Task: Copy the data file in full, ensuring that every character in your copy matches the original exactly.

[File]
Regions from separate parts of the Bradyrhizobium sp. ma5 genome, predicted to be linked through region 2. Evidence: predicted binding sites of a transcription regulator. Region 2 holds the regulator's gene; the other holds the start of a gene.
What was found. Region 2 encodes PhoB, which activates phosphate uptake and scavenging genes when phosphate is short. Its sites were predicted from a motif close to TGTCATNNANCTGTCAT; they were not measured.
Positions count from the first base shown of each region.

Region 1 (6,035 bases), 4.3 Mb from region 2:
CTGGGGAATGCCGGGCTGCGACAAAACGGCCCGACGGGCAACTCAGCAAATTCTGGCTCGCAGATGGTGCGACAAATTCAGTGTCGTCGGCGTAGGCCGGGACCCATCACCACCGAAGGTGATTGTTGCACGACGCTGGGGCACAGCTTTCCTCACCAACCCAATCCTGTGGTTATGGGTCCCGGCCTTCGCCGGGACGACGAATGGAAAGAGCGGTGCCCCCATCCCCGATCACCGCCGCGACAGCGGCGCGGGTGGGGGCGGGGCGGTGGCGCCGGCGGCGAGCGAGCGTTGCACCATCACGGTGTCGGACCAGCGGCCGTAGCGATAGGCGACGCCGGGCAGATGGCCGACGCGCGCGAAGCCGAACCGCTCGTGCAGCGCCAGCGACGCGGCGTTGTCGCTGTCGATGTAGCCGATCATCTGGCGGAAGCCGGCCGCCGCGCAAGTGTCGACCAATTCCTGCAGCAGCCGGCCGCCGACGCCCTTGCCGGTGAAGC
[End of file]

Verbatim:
Regions from separate parts of the Bradyrhizobium sp. ma5 genome, predicted to be linked through region 2. Evidence: predicted binding sites of a transcription regulator. Region 2 holds the regulator's gene; the other holds the start of a gene.
What was found. Region 2 encodes PhoB, which activates phosphate uptake and scavenging genes when phosphate is short. Its sites were predicted from a motif close to TGTCATNNANCTGTCAT; they were not measured.
Positions count from the first base shown of each region.

Region 1 (6,035 bases), 4.3 Mb from region 2:
CTGGGGAATGCCGGGCTGCGACAAAACGGCCCGACGGGCAACTCAGCAAATTCTGGCTCGCAGATGGTGCGACAAATTCAGTGTCGTCGGCGTAGGCCGGGACCCATCACCACCGAAGGTGATTGTTGCACGACGCTGGGGCACAGCTTTCCTCACCAACCCAATCCTGTGGTTATGGGTCCCGGCCTTCGCCGGGACGACGAATGGAAAGAGCGGTGCCCCCATCCCCGATCACCGCCGCGACAGCGGCGCGGGTGGGGGCGGGGCGGTGGCGCCGGCGGCGAGCGAGCGTTGCACCATCACGGTGTCGGACCAGCGGCCGTAGCGATAGGCGACGCCGGGCAGATGGCCGACGCGCGCGAAGCCGAACCGCTCGTGCAGCGCCAGCGACGCGGCGTTGTCGCTGTCGATGTAGCCGATCATCTGGCGGAAGCCGGCCGCCGCGCAAGTGTCGACCAATTCCTGCAGCAGCCGGCCGCCGACGCCCTTGCCGGTGAAGC